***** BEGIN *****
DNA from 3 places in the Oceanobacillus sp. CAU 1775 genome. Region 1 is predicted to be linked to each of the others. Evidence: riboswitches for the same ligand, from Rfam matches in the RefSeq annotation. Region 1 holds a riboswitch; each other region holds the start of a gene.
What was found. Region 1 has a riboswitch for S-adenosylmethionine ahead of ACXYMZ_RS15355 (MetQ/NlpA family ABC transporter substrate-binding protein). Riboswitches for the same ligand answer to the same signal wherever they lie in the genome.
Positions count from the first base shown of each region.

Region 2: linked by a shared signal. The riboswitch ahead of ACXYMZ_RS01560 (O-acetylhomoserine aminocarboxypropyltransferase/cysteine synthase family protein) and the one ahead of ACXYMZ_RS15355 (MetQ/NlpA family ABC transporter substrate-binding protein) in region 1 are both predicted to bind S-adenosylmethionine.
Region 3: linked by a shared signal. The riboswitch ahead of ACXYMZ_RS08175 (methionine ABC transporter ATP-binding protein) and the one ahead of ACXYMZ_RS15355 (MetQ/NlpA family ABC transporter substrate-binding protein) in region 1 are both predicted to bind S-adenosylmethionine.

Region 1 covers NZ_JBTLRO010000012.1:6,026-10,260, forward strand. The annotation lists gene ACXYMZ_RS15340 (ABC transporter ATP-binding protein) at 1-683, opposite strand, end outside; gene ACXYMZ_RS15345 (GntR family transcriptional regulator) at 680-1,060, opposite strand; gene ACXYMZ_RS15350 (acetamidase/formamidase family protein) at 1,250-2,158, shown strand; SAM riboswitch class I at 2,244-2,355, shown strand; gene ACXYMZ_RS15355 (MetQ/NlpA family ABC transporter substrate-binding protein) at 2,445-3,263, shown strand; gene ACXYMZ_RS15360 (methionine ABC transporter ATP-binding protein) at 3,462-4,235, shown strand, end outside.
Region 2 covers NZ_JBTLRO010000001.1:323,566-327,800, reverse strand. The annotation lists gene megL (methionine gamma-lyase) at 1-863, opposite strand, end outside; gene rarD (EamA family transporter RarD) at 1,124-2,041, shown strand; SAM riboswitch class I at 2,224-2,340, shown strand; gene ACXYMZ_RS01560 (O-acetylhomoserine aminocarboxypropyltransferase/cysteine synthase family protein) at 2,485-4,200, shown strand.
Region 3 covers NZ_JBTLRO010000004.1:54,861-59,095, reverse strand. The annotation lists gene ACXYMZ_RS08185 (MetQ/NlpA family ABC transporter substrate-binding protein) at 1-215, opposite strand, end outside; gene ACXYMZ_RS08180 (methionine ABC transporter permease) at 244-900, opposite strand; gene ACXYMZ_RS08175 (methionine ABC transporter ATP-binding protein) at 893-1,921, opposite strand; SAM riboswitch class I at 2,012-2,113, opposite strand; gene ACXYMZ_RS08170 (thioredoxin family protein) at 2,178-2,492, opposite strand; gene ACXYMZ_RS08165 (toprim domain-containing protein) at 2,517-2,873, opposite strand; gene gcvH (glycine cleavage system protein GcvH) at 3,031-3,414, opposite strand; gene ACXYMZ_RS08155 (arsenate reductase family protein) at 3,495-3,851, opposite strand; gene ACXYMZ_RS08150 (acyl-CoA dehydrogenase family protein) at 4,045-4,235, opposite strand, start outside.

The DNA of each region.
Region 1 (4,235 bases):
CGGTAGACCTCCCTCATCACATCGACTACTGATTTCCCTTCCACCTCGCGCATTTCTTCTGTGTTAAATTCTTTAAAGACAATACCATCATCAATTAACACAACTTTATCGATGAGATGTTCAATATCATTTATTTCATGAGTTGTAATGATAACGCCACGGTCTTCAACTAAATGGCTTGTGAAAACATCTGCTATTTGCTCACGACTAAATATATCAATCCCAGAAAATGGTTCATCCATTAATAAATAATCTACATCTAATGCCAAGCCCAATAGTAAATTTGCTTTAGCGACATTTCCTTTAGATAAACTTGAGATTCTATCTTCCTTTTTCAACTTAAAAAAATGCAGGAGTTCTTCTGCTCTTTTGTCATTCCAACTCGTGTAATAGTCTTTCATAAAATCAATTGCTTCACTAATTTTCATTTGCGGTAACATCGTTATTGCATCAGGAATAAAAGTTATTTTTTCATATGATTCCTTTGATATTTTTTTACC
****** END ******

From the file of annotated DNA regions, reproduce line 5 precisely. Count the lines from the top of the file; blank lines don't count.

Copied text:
Region 3: linked by a shared signal. The riboswitch ahead of ACXYMZ_RS08175 (methionine ABC transporter ATP-binding protein) and the one ahead of ACXYMZ_RS15355 (MetQ/NlpA family ABC transporter substrate-binding protein) in region 1 are both predicted to bind S-adenosylmethionine.